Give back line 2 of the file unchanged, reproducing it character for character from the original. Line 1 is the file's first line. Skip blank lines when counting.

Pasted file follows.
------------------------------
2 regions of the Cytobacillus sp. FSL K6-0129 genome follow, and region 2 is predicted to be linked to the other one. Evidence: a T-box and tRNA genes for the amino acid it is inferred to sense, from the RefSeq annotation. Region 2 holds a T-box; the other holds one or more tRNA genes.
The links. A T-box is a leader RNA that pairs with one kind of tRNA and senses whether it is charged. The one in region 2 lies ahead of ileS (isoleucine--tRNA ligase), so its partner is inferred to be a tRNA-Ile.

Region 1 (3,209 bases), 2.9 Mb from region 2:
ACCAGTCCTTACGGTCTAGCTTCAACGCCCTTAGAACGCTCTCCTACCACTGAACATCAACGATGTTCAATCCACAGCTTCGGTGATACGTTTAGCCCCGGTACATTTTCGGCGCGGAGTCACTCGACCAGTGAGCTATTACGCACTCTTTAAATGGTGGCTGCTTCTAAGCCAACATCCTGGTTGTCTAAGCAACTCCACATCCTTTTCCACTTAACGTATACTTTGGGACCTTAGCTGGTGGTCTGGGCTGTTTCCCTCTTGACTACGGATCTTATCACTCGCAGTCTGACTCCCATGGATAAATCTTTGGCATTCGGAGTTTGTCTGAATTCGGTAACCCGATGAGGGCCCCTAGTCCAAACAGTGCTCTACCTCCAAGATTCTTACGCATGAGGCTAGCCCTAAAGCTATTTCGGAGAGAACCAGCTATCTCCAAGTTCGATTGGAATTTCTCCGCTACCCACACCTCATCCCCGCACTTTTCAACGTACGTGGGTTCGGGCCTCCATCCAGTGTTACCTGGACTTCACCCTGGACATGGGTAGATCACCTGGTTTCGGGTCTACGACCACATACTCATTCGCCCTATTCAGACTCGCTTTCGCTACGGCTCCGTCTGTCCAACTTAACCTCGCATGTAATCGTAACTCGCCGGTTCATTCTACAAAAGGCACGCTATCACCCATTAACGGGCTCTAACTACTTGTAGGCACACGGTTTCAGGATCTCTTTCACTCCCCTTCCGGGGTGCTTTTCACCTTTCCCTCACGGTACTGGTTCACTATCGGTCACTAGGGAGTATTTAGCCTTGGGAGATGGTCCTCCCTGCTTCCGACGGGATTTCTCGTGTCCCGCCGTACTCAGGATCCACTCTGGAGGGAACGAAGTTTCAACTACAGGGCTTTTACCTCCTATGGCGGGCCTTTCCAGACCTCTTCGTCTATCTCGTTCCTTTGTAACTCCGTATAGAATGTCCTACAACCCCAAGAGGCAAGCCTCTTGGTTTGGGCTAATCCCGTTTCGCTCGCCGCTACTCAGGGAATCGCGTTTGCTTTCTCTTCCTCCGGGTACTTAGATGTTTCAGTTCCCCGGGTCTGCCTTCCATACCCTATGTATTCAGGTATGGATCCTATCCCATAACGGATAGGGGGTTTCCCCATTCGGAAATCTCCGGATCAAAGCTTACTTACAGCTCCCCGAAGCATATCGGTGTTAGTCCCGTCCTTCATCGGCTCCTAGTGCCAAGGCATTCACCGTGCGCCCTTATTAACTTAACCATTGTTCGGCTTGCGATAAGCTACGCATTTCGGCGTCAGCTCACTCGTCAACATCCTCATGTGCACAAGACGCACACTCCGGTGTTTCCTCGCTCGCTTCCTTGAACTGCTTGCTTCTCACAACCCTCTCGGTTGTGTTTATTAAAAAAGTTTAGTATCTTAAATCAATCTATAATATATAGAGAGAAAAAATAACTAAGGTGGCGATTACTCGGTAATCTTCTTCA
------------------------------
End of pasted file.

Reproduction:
The links. A T-box is a leader RNA that pairs with one kind of tRNA and senses whether it is charged. The one in region 2 lies ahead of ileS (isoleucine--tRNA ligase), so its partner is inferred to be a tRNA-Ile.